We led a 50-50 Senate. Sharing power is so much harder now.
The last time Senate Democrats and Republicans were split 50-50 was two decades ago. As the chamber’s party leaders, it was our responsibility to accommodate this unusual situation. Coming to an agreement was a thorny process then, and it will be even harder now, with nerves made raw by the fatal Jan. 6 Capitol riot and President Trump’s second impeachment.
From the outside, many of the procedural challenges can seem trivial, but as in any organization, providing a clear road map for conducting business is the only way for the Senate to function effectively; any ambiguity about process can derail legislation. Back in 2001, it took us several weeks to negotiate rules for committee structure and resources in a 50-50 chamber. It was one of the most difficult undertakings either of us faced in all the years we served in leadership.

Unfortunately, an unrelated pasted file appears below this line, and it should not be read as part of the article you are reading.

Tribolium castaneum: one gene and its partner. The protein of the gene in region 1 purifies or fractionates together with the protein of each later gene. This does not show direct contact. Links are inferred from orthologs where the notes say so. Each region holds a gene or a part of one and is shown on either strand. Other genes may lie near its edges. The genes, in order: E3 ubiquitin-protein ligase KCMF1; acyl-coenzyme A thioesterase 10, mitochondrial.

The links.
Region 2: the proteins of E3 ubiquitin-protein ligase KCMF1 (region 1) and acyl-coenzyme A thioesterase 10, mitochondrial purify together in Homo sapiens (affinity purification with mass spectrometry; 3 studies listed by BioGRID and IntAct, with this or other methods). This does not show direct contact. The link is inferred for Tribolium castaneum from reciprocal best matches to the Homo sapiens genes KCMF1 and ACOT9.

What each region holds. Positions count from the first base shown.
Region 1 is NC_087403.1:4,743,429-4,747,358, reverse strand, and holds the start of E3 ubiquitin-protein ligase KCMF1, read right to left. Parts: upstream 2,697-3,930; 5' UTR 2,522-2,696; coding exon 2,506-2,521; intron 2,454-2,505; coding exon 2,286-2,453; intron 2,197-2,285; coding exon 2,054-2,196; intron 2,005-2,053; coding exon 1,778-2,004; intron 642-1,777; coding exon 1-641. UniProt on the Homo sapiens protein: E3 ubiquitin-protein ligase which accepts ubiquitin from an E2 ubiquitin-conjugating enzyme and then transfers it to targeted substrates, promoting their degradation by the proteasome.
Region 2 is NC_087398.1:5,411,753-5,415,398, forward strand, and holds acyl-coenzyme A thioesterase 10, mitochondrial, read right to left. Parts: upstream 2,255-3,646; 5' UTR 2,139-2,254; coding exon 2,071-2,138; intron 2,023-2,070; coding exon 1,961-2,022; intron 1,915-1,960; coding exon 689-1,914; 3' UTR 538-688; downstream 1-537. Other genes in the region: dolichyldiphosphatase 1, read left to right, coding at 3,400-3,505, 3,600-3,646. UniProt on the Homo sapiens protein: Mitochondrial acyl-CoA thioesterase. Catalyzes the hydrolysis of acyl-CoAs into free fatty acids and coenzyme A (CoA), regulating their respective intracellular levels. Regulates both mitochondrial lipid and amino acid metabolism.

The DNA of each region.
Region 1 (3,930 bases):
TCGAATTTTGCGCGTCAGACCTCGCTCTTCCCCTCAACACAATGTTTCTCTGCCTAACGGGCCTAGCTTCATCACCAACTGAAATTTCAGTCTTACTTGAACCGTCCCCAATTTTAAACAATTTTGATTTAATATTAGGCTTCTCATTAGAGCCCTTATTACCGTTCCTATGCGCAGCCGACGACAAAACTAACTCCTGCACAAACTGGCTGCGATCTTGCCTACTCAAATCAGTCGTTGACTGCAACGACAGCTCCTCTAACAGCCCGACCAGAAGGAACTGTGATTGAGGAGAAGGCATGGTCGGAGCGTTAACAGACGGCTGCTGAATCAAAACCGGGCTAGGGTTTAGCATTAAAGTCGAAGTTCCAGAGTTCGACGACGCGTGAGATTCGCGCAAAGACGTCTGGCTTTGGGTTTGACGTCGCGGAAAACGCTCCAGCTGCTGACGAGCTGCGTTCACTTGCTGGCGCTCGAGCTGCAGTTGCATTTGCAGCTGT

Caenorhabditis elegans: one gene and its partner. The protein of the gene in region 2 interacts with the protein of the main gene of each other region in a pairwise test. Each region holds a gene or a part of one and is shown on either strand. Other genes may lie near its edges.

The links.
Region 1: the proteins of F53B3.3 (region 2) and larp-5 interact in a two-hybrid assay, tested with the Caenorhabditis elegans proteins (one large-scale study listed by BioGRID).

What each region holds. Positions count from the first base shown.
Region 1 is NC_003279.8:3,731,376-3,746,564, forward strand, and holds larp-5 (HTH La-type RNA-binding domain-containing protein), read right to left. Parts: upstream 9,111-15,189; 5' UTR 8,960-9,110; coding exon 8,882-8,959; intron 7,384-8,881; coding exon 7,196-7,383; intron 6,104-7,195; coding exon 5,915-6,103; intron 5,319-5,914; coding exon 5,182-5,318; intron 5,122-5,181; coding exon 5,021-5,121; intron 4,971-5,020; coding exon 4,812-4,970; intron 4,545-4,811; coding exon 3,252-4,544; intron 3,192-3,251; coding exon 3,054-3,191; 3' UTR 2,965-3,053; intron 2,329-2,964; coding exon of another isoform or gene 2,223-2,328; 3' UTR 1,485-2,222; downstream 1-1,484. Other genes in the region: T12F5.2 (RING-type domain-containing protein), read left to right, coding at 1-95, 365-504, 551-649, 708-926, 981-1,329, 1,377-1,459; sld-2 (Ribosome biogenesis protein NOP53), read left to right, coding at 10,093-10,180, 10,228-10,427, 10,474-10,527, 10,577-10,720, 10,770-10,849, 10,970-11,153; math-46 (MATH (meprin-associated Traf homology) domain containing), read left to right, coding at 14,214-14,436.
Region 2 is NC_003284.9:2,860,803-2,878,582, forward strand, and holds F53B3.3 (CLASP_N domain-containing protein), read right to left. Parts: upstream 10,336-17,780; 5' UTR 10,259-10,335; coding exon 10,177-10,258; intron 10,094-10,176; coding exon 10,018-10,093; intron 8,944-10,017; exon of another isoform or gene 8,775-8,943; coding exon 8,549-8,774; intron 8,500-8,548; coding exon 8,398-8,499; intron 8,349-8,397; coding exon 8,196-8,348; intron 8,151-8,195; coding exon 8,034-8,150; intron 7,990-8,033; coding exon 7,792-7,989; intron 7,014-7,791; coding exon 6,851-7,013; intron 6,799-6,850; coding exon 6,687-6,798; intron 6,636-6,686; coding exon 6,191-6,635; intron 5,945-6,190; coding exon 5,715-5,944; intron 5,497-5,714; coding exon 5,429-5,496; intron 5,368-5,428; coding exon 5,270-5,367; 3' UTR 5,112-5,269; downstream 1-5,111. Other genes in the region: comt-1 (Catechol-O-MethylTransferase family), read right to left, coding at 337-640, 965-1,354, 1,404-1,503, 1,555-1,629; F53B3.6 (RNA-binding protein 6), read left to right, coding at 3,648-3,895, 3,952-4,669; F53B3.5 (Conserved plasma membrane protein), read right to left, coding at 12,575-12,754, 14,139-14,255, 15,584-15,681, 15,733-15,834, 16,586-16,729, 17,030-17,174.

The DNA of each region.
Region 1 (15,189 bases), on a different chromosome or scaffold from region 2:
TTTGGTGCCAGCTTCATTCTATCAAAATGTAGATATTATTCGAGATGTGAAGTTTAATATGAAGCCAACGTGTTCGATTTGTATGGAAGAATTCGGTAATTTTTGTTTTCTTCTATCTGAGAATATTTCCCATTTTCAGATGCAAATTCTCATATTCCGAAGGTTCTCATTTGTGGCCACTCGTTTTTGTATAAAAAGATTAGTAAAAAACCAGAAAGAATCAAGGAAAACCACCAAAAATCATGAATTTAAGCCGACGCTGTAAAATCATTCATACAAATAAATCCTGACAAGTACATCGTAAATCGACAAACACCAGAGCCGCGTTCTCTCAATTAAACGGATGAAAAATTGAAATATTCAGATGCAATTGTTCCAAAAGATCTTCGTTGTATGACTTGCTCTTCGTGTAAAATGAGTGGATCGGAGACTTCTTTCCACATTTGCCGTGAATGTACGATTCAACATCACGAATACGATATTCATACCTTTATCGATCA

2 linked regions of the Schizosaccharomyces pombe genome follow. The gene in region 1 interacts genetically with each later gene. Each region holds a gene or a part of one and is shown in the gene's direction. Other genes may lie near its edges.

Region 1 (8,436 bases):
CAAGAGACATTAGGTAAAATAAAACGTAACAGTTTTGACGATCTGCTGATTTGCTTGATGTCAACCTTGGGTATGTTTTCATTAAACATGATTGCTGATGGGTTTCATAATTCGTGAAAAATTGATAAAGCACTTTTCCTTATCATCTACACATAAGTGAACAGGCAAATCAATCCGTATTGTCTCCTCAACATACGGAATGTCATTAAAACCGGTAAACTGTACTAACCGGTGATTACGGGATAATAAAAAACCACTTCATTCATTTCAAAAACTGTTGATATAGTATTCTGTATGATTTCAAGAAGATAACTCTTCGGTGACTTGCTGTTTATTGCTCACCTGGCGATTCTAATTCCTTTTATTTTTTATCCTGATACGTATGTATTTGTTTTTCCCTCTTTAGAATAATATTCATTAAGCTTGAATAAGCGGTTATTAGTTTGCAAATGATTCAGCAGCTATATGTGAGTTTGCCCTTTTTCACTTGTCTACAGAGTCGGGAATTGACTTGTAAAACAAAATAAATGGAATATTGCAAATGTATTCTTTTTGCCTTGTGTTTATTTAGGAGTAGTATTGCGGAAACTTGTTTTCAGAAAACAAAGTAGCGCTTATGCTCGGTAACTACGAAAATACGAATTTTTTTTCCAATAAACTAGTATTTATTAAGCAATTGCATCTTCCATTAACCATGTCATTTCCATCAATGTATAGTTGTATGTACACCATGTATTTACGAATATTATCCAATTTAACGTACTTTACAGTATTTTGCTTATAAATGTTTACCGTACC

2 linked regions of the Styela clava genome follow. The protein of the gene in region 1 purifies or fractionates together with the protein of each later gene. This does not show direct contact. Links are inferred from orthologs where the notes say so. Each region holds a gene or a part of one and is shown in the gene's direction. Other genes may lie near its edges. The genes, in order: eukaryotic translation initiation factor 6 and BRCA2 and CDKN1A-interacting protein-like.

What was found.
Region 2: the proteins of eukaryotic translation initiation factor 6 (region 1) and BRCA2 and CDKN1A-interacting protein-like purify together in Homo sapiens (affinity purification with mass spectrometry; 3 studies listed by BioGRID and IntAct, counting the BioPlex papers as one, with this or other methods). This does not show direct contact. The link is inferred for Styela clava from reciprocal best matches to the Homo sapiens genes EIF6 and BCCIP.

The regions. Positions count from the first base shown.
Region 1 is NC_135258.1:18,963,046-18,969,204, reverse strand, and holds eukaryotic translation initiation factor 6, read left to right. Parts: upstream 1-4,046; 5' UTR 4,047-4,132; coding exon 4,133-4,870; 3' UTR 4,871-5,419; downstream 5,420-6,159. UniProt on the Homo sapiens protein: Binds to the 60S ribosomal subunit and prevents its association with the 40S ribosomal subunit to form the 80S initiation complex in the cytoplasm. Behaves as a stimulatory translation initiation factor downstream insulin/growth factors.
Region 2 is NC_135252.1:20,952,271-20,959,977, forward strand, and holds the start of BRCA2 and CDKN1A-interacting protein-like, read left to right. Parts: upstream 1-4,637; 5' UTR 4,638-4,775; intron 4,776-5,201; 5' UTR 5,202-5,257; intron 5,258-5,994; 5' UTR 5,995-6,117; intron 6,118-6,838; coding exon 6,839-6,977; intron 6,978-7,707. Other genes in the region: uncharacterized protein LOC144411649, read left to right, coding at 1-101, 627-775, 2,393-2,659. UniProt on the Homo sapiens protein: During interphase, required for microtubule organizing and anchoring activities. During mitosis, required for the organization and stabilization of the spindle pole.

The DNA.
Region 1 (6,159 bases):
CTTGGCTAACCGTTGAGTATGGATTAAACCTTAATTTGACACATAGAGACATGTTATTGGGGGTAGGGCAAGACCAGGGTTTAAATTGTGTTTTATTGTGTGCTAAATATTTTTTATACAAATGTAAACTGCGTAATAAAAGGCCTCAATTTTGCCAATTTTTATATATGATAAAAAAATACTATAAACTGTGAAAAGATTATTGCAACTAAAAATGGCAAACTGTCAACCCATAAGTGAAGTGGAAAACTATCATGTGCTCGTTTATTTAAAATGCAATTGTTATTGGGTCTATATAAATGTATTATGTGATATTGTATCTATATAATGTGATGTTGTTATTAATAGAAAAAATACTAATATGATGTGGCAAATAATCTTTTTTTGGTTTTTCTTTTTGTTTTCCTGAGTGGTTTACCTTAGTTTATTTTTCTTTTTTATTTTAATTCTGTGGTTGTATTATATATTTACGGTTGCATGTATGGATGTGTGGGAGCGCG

The circumstances are more complicated today: The country is more polarized. Social media and ideologically inclined 24/7 cable news channels, not nightly network news broadcasts, dominate the conversation. As senators, we had already built not only a solid working relationship but a friendship based on communication and trust. That chemistry between the Senate’s leaders — or many of the members of their respective party caucuses — is not as evident now.
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